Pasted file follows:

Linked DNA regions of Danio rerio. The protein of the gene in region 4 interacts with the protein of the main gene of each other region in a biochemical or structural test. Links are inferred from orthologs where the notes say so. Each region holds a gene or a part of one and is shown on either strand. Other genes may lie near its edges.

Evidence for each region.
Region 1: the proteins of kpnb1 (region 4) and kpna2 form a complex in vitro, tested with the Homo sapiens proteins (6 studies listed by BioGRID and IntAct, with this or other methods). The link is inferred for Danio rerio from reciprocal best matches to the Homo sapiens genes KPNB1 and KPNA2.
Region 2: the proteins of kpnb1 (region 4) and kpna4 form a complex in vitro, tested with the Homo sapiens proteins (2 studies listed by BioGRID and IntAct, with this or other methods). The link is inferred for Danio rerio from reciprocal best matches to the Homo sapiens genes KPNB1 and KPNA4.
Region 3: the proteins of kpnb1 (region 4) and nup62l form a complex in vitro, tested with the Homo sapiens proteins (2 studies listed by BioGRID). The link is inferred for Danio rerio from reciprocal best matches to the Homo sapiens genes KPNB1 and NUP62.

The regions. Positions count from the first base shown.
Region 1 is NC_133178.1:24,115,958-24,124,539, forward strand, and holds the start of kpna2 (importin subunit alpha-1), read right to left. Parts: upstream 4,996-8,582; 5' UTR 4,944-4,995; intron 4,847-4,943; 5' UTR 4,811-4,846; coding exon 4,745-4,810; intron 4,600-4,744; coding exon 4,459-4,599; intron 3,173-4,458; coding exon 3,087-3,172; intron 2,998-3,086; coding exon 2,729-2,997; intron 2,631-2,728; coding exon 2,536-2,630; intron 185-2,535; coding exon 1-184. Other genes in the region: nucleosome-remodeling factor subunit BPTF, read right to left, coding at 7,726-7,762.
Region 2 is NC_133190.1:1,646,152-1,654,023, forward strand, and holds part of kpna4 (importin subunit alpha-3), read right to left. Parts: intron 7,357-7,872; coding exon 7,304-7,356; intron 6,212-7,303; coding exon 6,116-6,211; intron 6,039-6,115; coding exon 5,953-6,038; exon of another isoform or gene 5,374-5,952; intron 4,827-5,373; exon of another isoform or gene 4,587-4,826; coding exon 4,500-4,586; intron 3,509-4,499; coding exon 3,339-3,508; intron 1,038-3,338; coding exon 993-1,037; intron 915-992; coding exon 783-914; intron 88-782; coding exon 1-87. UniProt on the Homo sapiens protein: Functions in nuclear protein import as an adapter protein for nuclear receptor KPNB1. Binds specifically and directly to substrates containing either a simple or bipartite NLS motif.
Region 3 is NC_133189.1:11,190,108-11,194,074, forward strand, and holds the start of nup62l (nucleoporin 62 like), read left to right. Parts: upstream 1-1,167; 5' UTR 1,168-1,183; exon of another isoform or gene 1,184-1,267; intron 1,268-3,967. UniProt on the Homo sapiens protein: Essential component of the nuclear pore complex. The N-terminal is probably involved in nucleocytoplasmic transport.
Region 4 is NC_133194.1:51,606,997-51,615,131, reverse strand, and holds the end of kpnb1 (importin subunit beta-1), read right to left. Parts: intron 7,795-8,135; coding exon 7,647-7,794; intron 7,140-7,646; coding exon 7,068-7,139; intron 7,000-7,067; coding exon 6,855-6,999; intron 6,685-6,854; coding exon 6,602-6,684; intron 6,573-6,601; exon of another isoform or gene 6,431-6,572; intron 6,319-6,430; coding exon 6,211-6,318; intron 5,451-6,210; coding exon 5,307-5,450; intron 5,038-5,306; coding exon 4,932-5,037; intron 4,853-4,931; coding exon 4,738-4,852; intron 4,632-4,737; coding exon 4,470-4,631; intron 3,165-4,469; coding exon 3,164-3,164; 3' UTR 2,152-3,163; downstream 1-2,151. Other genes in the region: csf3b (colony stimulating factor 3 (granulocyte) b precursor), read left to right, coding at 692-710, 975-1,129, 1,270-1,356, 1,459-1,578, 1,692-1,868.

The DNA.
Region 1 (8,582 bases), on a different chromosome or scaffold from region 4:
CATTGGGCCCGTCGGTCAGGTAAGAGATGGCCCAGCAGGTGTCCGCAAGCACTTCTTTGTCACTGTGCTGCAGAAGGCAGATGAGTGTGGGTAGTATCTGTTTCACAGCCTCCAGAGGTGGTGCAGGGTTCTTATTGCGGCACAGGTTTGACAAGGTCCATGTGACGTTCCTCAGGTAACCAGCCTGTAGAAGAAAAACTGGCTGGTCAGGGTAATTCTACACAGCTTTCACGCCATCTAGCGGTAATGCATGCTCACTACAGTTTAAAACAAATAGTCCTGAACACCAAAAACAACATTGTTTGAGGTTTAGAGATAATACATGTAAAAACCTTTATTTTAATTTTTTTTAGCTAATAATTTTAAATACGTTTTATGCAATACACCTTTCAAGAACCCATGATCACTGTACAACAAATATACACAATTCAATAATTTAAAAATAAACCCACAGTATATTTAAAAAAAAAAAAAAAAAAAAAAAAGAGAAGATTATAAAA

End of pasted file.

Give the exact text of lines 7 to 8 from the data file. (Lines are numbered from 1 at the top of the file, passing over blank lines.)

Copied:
Region 1 is NC_133178.1:24,115,958-24,124,539, forward strand, and holds the start of kpna2 (importin subunit alpha-1), read right to left. Parts: upstream 4,996-8,582; 5' UTR 4,944-4,995; intron 4,847-4,943; 5' UTR 4,811-4,846; coding exon 4,745-4,810; intron 4,600-4,744; coding exon 4,459-4,599; intron 3,173-4,458; coding exon 3,087-3,172; intron 2,998-3,086; coding exon 2,729-2,997; intron 2,631-2,728; coding exon 2,536-2,630; intron 185-2,535; coding exon 1-184. Other genes in the region: nucleosome-remodeling factor subunit BPTF, read right to left, coding at 7,726-7,762.
Region 2 is NC_133190.1:1,646,152-1,654,023, forward strand, and holds part of kpna4 (importin subunit alpha-3), read right to left. Parts: intron 7,357-7,872; coding exon 7,304-7,356; intron 6,212-7,303; coding exon 6,116-6,211; intron 6,039-6,115; coding exon 5,953-6,038; exon of another isoform or gene 5,374-5,952; intron 4,827-5,373; exon of another isoform or gene 4,587-4,826; coding exon 4,500-4,586; intron 3,509-4,499; coding exon 3,339-3,508; intron 1,038-3,338; coding exon 993-1,037; intron 915-992; coding exon 783-914; intron 88-782; coding exon 1-87. UniProt on the Homo sapiens protein: Functions in nuclear protein import as an adapter protein for nuclear receptor KPNB1. Binds specifically and directly to substrates containing either a simple or bipartite NLS motif.